Frequently Asked Questions

  • What is the SCA?
    It stands for the Society for Creative Anachronism. Anachronism literally means anything out of its proper time. You might call the SCA "the society for people who like to creatively do lots of things from a long time ago" but SCA is much easier to say.
  • Who are these people in Costumes?
    The people you see in "costumes" are in the clothing that would have been worn anywhere from 500 AD to 1600. That is a very broad time span and can be from anywhere on the globe where people would have lived, though peoples from Europe are most widely represented within most SCA groups. At an event you could easily see someone dressed much like Queen Elizabeth, though you could just as easily see someone dressed as a Native American. It all depends on what bit of history and geography interests you. Costume is also a bit of a misrepresentation of what we wear at events since the word tends to suggest a made-up fantasy outfit. In fact, our garb, as it is usually called in the SCA, is based on real clothing of real people from some point in history pre-1600.
  • What is with all the weird names?
    Every person in the SCA picks a name to go by in the Society. It could be something simple and familiar (Mary of London or Thomas the Smith) or something elaborate and exotic-sounding (Oisin Dubh mac Lochlainn). However, no one may use the name of an actual person from history or legend (such as "Richard the Lionheart"). Some SCA members try to create an entire "persona" for themselves, as someone who could have lived in a specific time and place within the scope of the SCA, fitting their clothing and activities to that persona. Some dedicated people try to behave at events as if they actually were their persona. Others simply pick a name and go ahead with life in the "Current Middle Ages." When in doubt call people by a name you can pronounce until you become familiar enough with people that you know them by SCA name or regular name. For more inquiries into names in the SCA contact the baronial herald.
  • Why is the group called a Barony?
    The USA is divided into Kingdoms usually encompassing several states. The group, Barony of Black Diamond is a small portion of the Kingdom of Atlantia which takes in Virginia, North Carolina, South Carolina, and part of Maryland. It is much like how the US has states and each State has counties. Below is a map indicating groups and the areas they encompass.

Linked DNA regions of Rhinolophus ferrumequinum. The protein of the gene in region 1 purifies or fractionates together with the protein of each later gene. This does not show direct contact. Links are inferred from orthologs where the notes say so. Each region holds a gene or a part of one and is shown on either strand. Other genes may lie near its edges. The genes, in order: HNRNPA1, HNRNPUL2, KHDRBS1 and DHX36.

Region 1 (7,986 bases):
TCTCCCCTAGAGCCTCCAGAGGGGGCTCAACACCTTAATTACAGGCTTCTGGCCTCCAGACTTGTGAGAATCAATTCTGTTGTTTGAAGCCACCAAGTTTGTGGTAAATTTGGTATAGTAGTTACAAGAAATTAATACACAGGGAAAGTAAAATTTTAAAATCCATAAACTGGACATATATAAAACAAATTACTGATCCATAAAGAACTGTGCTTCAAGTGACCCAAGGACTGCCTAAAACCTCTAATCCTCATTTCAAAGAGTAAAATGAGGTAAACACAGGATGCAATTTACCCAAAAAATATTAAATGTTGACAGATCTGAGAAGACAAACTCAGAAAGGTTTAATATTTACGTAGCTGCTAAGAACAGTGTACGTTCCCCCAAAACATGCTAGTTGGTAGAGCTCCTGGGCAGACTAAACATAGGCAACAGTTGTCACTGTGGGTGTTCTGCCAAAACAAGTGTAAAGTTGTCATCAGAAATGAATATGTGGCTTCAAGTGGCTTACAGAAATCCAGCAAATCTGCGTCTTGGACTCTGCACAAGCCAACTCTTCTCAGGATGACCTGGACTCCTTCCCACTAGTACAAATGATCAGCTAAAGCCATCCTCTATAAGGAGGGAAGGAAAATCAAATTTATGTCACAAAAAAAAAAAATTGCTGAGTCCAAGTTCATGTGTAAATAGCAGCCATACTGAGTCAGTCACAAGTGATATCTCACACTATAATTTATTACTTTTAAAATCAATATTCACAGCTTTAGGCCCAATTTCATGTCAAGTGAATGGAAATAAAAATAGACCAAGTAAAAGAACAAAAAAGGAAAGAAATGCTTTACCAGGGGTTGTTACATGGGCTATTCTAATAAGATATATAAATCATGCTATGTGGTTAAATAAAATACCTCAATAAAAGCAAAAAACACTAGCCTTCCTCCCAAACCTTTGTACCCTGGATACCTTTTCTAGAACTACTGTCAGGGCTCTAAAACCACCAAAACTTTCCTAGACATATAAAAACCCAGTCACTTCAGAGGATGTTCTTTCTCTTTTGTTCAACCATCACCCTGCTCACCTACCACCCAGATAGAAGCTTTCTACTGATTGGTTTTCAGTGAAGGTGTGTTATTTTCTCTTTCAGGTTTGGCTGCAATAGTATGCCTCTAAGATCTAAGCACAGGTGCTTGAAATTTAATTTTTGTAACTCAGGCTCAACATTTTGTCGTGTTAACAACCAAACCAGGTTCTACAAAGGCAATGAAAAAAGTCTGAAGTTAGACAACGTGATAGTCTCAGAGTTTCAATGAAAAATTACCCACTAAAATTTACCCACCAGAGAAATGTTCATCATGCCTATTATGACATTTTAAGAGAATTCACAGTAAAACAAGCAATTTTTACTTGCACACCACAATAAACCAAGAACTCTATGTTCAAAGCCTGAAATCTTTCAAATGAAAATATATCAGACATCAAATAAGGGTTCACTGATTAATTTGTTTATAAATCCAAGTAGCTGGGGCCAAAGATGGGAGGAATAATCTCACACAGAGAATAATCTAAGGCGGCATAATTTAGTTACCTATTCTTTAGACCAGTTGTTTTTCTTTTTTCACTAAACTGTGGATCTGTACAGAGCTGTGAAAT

Kingdom of Atlantia Map
    Map used with permission granted by master Bran Trefonnen (Scot Myers), and the Canton of Charlesbury Crossing
  • What can you do in the SCA?
    SCA participants are just plain folks who enjoy doing something more with their weekends. Many are people who enjoy sports, which is why fighting of different kinds is quite popular in the group. Many enjoy some sort of art, craft, or skill practiced in a different period. People from all walks of life join the SCA - students, teachers, historians, writers, secretaries, law enforcement personnel, chemists, and insurance agents. If it was done in the Middle Ages or Renaissance, odds are you'll find someone in the SCA interested in recreating it. For more information on the arts and sciences practiced in the middle ages and how you can find the others in our area that are involved with this aspect of the society please ask the Minister of Arts and Sciences. For more information on the various types of fighting, including heavy weapons, rapier and archery please contact the Knight's Marshal.
  • How do I get involved?
    We welcome you to come to our local meetings and events. You are not required to buy a membership before you start attending, although you may wish to join if you decide to be with us regularly. Members do pay lower entry fees to events though many participate in the group for several years without being paid members. Please visit the Baronial Calendar to see what is going on. For more information for newcomers please visit the Kingdom of Atlantia Chatelain's page.

This article is based on one originally written in 1996 by Mistress Siobhan Medhbh O'Roarke with additional content from Francesca di Corso in 2011.